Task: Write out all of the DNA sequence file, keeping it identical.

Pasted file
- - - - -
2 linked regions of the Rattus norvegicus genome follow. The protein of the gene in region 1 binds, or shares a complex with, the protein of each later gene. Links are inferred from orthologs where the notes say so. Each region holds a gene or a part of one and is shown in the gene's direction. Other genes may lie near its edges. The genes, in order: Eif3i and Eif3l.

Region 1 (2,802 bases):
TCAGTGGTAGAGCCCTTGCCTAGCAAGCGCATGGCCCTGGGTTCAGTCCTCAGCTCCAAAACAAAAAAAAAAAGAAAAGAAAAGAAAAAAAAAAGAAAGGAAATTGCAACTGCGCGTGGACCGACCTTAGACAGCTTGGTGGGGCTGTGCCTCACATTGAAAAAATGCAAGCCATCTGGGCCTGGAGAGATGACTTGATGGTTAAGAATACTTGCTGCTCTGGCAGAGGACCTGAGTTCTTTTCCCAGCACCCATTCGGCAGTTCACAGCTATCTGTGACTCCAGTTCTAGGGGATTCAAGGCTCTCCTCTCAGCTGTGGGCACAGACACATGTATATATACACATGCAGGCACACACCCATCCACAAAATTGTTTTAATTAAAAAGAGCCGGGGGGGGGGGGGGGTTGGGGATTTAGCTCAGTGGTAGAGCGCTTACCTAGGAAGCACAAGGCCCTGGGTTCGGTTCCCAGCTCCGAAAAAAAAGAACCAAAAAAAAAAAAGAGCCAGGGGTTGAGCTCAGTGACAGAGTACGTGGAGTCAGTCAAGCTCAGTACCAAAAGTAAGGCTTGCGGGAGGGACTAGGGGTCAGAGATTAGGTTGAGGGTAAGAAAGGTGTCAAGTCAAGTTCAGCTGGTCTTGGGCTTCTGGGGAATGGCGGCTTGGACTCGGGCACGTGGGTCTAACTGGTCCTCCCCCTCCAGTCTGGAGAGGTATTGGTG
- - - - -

2 linked regions of the Rattus norvegicus genome follow. The protein of the gene in region 1 binds, or shares a complex with, the protein of each later gene. Links are inferred from orthologs where the notes say so. Each region holds a gene or a part of one and is shown in the gene's direction. Other genes may lie near its edges. The genes, in order: Eif3i and Eif3l.

Region 1 (2,802 bases):
TCAGTGGTAGAGCCCTTGCCTAGCAAGCGCATGGCCCTGGGTTCAGTCCTCAGCTCCAAAACAAAAAAAAAAAGAAAAGAAAAGAAAAAAAAAAGAAAGGAAATTGCAACTGCGCGTGGACCGACCTTAGACAGCTTGGTGGGGCTGTGCCTCACATTGAAAAAATGCAAGCCATCTGGGCCTGGAGAGATGACTTGATGGTTAAGAATACTTGCTGCTCTGGCAGAGGACCTGAGTTCTTTTCCCAGCACCCATTCGGCAGTTCACAGCTATCTGTGACTCCAGTTCTAGGGGATTCAAGGCTCTCCTCTCAGCTGTGGGCACAGACACATGTATATATACACATGCAGGCACACACCCATCCACAAAATTGTTTTAATTAAAAAGAGCCGGGGGGGGGGGGGGGTTGGGGATTTAGCTCAGTGGTAGAGCGCTTACCTAGGAAGCACAAGGCCCTGGGTTCGGTTCCCAGCTCCGAAAAAAAAGAACCAAAAAAAAAAAAGAGCCAGGGGTTGAGCTCAGTGACAGAGTACGTGGAGTCAGTCAAGCTCAGTACCAAAAGTAAGGCTTGCGGGAGGGACTAGGGGTCAGAGATTAGGTTGAGGGTAAGAAAGGTGTCAAGTCAAGTTCAGCTGGTCTTGGGCTTCTGGGGAATGGCGGCTTGGACTCGGGCACGTGGGTCTAACTGGTCCTCCCCCTCCAGTCTGGAGAGGTATTGGTG